Good Questions: Are there good reasons to believe in God?

Reflections from Dr. Howell

What case could we make that there really is a God? How did everything come to be, and with such mind-boggling beauty? The delicate order of the universe, and of you as you’re reading: can this really have evolved by chance? Why do we have this intense sense of right and wrong? And how could people have evolved with such maddening cravings for purpose and transcendence – especially in the Christian version of religion, where “survival of the fittest” is dumped in favor of Jesus, the weak one who suffered terribly and left behind a community partial to the weak, the nobodies, the despised? Why are even the wealthiest riddled with a sense that it’s never enough? C.S. Lewis, an ex-atheist who came to faith, wondered: “If I find in myself a desire which no experience in this world can satisfy, the most probable explanation is that I was made for another world.”

But for every Lewis or Francis Collins or other brilliant skeptic who was converted from unbelief to deep belief, there are a dozen former believers who will never ask again, “Are… you… up… there?” Besides, if there’s a God, you’d think God would have fixed our brains and the world so that we’d have no choice but to be sure God is reality.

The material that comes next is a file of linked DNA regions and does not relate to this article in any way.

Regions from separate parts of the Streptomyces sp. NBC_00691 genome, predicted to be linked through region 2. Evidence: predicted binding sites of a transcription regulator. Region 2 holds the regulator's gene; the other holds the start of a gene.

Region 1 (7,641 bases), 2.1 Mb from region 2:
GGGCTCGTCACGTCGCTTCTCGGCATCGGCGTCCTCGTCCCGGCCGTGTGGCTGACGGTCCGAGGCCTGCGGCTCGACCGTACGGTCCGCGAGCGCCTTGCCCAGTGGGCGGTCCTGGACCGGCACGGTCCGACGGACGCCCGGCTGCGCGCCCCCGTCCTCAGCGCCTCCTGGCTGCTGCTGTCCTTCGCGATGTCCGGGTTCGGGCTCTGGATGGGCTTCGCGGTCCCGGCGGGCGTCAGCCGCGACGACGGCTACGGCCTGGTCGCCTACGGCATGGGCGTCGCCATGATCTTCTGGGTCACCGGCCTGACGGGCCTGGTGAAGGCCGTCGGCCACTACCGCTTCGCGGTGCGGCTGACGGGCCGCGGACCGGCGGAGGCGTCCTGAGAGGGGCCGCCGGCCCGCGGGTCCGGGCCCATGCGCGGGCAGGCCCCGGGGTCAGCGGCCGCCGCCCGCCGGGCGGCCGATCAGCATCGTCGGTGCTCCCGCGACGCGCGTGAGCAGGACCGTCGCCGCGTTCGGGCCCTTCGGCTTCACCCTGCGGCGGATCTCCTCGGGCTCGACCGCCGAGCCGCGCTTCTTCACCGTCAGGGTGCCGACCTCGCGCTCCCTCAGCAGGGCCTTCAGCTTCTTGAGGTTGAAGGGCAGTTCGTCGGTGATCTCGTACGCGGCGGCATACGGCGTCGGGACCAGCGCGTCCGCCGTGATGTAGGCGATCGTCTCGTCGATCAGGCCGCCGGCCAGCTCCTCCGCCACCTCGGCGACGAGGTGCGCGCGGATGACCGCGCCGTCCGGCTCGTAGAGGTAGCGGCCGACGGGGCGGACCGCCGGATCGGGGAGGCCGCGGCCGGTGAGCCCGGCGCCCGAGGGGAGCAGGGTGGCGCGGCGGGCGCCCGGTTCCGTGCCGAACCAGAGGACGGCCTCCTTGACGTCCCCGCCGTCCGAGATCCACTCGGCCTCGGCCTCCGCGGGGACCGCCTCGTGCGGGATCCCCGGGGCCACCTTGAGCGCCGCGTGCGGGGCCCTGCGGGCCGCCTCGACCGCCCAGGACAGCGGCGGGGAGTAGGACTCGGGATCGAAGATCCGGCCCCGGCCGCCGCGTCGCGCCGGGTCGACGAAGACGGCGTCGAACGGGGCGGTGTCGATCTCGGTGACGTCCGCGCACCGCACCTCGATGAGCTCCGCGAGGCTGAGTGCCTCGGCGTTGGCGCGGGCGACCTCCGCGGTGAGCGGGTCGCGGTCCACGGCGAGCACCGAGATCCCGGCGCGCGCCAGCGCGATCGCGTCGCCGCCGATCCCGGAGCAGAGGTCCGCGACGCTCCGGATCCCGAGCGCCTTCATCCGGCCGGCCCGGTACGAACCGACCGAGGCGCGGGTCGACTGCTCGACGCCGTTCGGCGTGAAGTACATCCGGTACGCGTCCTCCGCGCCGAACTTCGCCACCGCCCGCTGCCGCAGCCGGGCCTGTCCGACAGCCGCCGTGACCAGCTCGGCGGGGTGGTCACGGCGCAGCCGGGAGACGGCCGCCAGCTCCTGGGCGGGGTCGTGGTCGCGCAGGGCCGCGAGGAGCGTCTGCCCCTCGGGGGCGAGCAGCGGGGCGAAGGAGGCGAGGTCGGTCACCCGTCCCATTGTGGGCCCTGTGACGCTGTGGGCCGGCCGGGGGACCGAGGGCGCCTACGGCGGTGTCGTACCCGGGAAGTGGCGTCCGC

In fact, it’s the opposite. Stephen Hawking, the genius physicist, in his bestselling The Theory of Everything, laid out his airtight proof that everything can be explained without resorting to some higher being. My hunch is that God loved reading The Theory of Everything – and that’s because, if there’s a God, that God is Love, or so we want to believe. God is comfortable with our being able to explain everything without God. Love is like that. There’s no compulsion. You can walk away. You don’t have to believe.

I have a dear friend, the best-read man I’ve ever known, who has zero hostility to religion. He simply shrugs and says he’s “tone-deaf” to religion – reminding me of Charles Darwin, from a pious family and married to a deeply spiritual woman, who described himself as “colour-blind” when it comes to faith and God. If there’s a God, a God who might truly be God, so not one thing among other things, not a limited person like all other persons, but the creator and enveloper and future of all the things and persons, such a God isn’t threatened or enraged by the tone-deaf or colour-blind, or those who exited church after not getting what they wanted from God, or those who’ve never heard about God, or have only heard about God from manipulative, petty, mean people. God made them all, knowing the possibilities.

In our next installment, I’ll ask What does it mean to “believe”?